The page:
An HPLC analysis requires that the analyte of interest be in the appropriate concentration. If it is too dilute, the analyte will be below the instrument’s limit of detection, meaning that it will not be observed even if present.

So, you may ask, what is the appropriate procedure to analyze components in a drink. The answer is to concentrate the components first by removing the solution. But you have to be very careful doing that, for if done improperly you could harm the analyte of interest, which would also render a false analysis.

While there are several ways to concentrate an analyte in solution, probably the best is through a process called lyophilization, also more commonly known as freeze-drying. Lyophilization is the process of removing water from a product by sublimation. Sublimation is a process whereby a substance changes from a solid to a vapor without first becoming a liquid. This process is the key to freeze-drying.

This is how lyophilization works. First you freeze the drink to change its water into ice. Then you dry it (get it—freeze-dry). To dry it the lyophilization equipment then creates a vacuum, thereby lowering the pressure inside. Adding heat to this low-pressure environment allows the ice to sublimate into vapor. After drawing off the water vapor, the process is complete. You are left with the solids in the drink, which are unharmed and unaltered. Now you put it in solution in the correct concentration and conduct the HPLC analysis.

So ask your analytical lab if they concentrated the analyte of interest first before subjecting it to analysis, and if they did not, find someone who knows what they are doing. And yes, this is the same freeze-dry process used for coffee and astronaut food.

Q. I will be carrying a new product primarily containing a citrus bioflavonoid complex. The manufacturer certifies that the complex contains 50% bioflavonoids. Can you suggest what I should be looking for when analyzing the raw material?

A. A “bioflavonoid” is a natural phytochemical. Many are responsible for the brightly colored pigments in fruits and vegetables. Bioflavonoids include isoflavones, anthocyanidins, flavans, flavonols, flavones, and flavanones. Some of these have received recent media attention and we have seen increased interest in them.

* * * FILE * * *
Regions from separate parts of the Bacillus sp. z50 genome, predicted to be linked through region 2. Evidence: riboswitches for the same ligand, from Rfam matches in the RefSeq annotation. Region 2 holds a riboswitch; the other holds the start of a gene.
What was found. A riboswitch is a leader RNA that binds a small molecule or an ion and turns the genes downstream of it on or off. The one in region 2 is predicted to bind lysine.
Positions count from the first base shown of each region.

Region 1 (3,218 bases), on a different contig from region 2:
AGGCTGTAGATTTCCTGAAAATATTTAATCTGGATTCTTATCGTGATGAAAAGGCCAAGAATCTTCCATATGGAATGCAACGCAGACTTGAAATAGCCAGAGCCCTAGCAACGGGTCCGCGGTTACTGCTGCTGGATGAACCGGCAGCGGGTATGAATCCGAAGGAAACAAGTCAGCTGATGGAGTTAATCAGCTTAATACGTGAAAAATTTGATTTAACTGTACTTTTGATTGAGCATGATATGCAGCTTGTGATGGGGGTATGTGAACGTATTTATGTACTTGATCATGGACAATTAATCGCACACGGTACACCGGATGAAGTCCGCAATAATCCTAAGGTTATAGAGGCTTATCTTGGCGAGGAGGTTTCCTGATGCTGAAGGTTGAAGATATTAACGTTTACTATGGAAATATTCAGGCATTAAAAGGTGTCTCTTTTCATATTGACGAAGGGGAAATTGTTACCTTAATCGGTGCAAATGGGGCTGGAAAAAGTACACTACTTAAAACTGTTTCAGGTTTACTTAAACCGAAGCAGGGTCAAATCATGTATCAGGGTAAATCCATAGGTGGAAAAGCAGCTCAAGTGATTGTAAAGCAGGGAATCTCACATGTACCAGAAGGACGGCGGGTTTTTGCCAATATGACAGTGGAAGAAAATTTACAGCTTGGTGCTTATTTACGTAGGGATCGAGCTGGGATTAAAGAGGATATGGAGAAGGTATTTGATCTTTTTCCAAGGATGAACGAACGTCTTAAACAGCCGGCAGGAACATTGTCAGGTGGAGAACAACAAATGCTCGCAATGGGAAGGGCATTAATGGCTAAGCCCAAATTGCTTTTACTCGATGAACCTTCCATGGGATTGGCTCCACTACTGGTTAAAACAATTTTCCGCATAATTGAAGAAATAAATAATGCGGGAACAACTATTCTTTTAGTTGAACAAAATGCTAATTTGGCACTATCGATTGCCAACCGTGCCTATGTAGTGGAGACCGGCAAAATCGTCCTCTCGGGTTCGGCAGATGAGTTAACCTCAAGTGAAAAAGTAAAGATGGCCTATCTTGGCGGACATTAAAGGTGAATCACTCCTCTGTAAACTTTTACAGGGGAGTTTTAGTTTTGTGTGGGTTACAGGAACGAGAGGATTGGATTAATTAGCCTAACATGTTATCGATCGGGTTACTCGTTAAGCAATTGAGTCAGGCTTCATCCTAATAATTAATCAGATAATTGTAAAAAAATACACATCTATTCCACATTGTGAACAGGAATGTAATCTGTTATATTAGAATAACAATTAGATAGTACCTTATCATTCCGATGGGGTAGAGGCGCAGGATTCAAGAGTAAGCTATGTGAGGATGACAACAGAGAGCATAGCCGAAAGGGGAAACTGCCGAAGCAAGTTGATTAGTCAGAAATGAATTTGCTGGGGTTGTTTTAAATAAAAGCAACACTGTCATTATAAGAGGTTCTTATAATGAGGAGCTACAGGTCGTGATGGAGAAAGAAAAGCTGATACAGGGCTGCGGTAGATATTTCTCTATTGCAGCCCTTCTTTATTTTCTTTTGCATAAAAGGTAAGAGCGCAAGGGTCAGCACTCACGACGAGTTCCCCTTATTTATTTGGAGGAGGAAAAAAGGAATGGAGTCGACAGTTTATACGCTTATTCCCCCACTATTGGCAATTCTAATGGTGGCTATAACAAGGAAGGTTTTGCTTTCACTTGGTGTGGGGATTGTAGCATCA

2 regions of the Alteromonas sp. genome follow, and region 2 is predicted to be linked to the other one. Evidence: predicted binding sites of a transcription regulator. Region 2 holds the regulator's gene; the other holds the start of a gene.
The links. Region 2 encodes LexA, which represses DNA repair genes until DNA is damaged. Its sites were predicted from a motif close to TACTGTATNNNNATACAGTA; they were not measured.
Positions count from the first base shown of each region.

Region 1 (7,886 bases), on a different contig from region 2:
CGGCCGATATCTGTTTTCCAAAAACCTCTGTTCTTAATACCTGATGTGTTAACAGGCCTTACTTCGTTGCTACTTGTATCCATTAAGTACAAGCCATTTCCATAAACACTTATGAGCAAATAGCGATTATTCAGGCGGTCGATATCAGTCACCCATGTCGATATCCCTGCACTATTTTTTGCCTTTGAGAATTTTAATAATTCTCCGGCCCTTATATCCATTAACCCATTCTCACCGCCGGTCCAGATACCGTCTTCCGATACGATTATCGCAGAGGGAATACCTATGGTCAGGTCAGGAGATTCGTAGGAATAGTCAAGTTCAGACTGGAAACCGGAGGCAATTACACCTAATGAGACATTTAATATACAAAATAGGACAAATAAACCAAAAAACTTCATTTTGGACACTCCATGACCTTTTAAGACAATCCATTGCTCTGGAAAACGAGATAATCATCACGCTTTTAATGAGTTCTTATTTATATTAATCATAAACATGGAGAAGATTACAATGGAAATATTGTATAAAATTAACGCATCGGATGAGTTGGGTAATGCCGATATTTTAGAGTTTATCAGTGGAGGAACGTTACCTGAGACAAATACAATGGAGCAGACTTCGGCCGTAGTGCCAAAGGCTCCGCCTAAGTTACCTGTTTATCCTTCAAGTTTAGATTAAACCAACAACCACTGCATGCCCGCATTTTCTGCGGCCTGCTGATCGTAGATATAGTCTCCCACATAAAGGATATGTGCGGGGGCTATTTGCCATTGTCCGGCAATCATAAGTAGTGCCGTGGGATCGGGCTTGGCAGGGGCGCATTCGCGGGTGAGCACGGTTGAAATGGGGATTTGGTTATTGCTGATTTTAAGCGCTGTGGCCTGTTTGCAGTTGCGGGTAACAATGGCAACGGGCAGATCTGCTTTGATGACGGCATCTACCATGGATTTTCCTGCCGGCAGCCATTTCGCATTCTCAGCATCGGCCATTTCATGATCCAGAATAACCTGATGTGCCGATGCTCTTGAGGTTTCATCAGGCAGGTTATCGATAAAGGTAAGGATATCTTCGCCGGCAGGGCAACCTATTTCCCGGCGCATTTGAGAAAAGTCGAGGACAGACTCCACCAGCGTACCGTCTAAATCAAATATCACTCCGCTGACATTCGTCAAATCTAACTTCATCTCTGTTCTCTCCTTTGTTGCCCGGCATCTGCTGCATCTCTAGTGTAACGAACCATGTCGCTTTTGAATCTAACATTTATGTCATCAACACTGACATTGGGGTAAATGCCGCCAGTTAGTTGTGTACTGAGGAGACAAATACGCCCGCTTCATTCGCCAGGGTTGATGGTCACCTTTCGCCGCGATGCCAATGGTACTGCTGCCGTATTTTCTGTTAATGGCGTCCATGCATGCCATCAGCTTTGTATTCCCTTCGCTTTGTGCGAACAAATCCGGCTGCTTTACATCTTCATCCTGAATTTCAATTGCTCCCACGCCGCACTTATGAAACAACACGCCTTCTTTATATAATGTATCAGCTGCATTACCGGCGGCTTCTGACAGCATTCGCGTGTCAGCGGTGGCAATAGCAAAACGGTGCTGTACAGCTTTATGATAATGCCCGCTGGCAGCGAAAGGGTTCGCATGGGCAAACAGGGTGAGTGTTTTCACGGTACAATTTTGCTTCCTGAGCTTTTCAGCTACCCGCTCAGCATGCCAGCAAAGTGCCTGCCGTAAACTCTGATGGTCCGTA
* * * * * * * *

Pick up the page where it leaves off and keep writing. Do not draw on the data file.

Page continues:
Citrus bioflavonoids, quite logically, refer to bioflavonoids found in citrus fruits, such as oranges, grapefruits and lemons. Citrus bioflavonoids of interest include hesperidin, naringenin, rutin, quercetin and naringin.

Rather than bet on any one citrus bioflavonoid, supplement companies are selling a “citrus bioflavonoid complex,” which, as the name implies, purports to be a combination of citrus bioflavonoids. A proper analysis would confirm that a complex does indeed exist, and not just one citrus bioflavonoid.

We have seen purported analyses of citrus bioflavonoids that report the value of hesperidin only. As noted above, hesperidin, which is found in great abundance in grapefruit rinds, is just one of several citrus bioflavonoids. As a result, a finding of hesperidin is no evidence that a complex exists. What’s more, hesperidin can be purchased relatively inexpensively as a single ingredient, so the opportunity for spiking (adding hesperidin to some other material) is very real. The best way to confirm the nature of the complex is to get the purported formulation of the complex itemizing the amount of each citrus bioflavonoid claimed to be in the product and then confirm that, making sure that the relative amounts of each bioflavonoid are realistic for the species of fruit from which they originate.NW